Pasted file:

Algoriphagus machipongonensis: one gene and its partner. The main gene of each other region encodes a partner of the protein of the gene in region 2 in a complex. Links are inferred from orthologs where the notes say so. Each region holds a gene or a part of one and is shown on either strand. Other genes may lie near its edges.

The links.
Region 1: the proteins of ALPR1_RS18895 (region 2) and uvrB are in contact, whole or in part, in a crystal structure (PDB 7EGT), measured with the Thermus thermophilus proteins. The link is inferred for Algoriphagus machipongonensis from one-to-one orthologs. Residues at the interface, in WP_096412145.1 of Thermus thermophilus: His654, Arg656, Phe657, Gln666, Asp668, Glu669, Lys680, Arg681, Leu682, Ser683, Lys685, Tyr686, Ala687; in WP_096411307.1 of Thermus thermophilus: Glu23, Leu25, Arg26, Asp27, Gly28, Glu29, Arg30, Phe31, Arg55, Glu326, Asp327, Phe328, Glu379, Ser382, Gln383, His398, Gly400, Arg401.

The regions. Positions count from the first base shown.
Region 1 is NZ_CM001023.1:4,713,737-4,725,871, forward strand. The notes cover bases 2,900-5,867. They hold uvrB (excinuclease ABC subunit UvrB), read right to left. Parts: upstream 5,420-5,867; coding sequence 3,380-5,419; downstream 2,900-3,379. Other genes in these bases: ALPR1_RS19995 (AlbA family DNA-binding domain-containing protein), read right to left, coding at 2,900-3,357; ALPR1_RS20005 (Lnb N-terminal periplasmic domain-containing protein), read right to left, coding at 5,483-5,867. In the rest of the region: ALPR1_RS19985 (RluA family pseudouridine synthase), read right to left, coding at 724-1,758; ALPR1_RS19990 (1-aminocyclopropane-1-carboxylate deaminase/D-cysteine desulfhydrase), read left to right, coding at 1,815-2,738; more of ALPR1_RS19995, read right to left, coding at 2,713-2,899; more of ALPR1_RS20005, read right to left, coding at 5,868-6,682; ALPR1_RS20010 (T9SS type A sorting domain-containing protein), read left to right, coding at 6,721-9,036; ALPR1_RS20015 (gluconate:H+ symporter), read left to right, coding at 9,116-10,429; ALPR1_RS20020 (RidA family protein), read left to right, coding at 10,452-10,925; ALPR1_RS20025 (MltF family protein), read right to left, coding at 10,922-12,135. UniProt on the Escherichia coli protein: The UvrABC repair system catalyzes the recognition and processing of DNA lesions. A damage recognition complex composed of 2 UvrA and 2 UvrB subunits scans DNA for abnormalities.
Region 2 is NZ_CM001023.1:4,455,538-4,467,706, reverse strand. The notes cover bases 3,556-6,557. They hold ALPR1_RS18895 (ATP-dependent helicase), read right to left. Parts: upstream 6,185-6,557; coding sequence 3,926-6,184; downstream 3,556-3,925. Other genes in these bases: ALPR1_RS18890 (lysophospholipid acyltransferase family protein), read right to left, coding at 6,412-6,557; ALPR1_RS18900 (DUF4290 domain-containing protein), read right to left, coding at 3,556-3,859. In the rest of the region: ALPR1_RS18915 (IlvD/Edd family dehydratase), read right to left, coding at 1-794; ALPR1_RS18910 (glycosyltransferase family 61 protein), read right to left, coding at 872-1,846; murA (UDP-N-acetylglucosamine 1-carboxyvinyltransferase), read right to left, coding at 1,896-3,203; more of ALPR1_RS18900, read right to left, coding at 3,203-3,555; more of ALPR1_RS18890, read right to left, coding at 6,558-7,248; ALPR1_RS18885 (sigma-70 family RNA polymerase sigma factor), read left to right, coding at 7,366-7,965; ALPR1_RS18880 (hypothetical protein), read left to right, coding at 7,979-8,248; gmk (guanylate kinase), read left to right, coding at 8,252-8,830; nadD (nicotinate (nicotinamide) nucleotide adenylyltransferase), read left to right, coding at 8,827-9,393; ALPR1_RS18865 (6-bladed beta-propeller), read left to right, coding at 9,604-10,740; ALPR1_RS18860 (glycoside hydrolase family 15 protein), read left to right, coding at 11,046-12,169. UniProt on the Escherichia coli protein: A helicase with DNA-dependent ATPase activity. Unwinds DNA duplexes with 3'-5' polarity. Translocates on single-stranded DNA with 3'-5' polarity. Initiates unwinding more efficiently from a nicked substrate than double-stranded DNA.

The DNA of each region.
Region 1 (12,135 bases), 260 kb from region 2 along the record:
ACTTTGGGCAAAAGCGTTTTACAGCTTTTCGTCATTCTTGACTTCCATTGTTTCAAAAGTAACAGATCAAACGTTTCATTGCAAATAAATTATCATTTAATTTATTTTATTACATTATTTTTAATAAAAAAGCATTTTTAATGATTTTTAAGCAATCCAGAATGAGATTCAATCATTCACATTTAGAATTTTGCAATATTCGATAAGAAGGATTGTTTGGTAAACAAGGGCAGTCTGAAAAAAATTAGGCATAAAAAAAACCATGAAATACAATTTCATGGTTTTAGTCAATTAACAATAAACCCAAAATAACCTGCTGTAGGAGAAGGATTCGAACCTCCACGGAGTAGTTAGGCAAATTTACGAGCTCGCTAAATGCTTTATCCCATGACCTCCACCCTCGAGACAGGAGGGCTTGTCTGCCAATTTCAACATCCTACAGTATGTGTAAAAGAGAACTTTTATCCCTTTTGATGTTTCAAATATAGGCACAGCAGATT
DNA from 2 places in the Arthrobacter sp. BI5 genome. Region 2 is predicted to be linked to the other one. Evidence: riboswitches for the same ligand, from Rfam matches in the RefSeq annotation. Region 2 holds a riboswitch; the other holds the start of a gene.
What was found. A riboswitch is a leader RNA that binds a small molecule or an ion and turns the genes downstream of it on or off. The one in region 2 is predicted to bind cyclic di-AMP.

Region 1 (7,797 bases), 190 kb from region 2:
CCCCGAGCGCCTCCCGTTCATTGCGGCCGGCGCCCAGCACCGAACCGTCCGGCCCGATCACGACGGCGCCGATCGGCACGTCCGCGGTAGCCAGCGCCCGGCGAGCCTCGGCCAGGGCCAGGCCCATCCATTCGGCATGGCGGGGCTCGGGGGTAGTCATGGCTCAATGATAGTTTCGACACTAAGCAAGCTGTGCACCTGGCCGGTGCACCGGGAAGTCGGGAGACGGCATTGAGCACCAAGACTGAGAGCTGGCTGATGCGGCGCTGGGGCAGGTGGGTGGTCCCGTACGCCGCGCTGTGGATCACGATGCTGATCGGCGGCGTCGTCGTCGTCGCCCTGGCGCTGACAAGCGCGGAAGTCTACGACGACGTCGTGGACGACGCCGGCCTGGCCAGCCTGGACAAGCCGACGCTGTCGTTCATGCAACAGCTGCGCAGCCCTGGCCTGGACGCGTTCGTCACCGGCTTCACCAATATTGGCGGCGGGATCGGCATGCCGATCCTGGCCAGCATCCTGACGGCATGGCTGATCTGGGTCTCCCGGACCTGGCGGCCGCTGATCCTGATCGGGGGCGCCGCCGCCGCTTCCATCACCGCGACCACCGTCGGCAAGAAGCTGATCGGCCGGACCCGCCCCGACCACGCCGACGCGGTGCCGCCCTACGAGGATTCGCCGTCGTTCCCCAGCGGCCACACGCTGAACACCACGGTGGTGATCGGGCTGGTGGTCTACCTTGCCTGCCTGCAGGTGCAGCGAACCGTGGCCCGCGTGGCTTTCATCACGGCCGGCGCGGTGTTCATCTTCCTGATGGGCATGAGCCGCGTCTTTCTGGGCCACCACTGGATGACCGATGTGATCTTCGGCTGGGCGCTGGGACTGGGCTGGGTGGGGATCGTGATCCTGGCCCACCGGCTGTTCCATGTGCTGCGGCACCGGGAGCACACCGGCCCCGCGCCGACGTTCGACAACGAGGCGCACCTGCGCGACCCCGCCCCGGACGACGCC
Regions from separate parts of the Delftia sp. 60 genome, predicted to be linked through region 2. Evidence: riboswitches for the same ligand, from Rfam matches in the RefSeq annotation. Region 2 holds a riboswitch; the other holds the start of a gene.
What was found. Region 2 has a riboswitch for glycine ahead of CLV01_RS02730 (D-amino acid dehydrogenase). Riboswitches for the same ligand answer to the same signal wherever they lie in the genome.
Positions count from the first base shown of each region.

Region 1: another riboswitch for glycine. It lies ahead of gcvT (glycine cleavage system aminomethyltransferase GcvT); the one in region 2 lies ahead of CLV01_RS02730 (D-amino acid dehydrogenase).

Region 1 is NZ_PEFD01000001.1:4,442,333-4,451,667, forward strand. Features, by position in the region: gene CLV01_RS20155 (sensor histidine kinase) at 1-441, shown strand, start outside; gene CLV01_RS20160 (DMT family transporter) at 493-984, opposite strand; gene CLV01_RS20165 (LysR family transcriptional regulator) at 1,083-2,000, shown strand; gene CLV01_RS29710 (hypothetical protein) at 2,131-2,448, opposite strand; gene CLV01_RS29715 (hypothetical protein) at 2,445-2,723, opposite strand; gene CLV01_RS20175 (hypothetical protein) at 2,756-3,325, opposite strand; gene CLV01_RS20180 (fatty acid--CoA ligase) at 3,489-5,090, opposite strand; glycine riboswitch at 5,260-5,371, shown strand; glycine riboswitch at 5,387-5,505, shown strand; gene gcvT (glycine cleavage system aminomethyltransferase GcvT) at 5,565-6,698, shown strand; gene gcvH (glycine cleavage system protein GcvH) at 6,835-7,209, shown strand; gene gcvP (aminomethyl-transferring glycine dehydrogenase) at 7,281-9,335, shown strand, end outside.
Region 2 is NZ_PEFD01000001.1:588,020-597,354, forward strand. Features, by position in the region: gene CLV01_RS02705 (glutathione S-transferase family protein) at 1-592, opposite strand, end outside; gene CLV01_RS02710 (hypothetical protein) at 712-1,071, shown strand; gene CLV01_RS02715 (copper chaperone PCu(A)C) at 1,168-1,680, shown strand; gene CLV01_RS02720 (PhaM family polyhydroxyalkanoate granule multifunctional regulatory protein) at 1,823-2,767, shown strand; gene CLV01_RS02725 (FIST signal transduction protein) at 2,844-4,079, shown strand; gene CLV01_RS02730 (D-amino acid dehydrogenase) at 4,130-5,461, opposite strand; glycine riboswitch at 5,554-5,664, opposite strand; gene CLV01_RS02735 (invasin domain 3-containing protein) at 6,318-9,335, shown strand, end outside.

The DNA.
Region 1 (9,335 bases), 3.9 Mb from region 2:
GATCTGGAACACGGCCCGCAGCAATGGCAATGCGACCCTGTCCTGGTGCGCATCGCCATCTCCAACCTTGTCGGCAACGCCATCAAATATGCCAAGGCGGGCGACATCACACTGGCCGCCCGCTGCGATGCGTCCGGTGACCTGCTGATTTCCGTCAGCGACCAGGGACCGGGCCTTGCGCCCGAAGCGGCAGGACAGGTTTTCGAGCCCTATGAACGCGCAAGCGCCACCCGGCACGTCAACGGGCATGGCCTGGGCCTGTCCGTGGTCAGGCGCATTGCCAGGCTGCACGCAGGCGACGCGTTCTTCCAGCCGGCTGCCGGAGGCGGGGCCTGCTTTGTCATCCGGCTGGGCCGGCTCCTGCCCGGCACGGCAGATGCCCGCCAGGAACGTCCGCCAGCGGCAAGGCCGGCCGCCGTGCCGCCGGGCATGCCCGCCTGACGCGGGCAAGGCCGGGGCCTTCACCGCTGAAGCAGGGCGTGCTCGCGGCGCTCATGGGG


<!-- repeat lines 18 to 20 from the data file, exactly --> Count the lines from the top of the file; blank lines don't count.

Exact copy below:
Region 1 is NZ_PEFD01000001.1:4,442,333-4,451,667, forward strand. Features, by position in the region: gene CLV01_RS20155 (sensor histidine kinase) at 1-441, shown strand, start outside; gene CLV01_RS20160 (DMT family transporter) at 493-984, opposite strand; gene CLV01_RS20165 (LysR family transcriptional regulator) at 1,083-2,000, shown strand; gene CLV01_RS29710 (hypothetical protein) at 2,131-2,448, opposite strand; gene CLV01_RS29715 (hypothetical protein) at 2,445-2,723, opposite strand; gene CLV01_RS20175 (hypothetical protein) at 2,756-3,325, opposite strand; gene CLV01_RS20180 (fatty acid--CoA ligase) at 3,489-5,090, opposite strand; glycine riboswitch at 5,260-5,371, shown strand; glycine riboswitch at 5,387-5,505, shown strand; gene gcvT (glycine cleavage system aminomethyltransferase GcvT) at 5,565-6,698, shown strand; gene gcvH (glycine cleavage system protein GcvH) at 6,835-7,209, shown strand; gene gcvP (aminomethyl-transferring glycine dehydrogenase) at 7,281-9,335, shown strand, end outside.
Region 2 is NZ_PEFD01000001.1:588,020-597,354, forward strand. Features, by position in the region: gene CLV01_RS02705 (glutathione S-transferase family protein) at 1-592, opposite strand, end outside; gene CLV01_RS02710 (hypothetical protein) at 712-1,071, shown strand; gene CLV01_RS02715 (copper chaperone PCu(A)C) at 1,168-1,680, shown strand; gene CLV01_RS02720 (PhaM family polyhydroxyalkanoate granule multifunctional regulatory protein) at 1,823-2,767, shown strand; gene CLV01_RS02725 (FIST signal transduction protein) at 2,844-4,079, shown strand; gene CLV01_RS02730 (D-amino acid dehydrogenase) at 4,130-5,461, opposite strand; glycine riboswitch at 5,554-5,664, opposite strand; gene CLV01_RS02735 (invasin domain 3-containing protein) at 6,318-9,335, shown strand, end outside.

The DNA.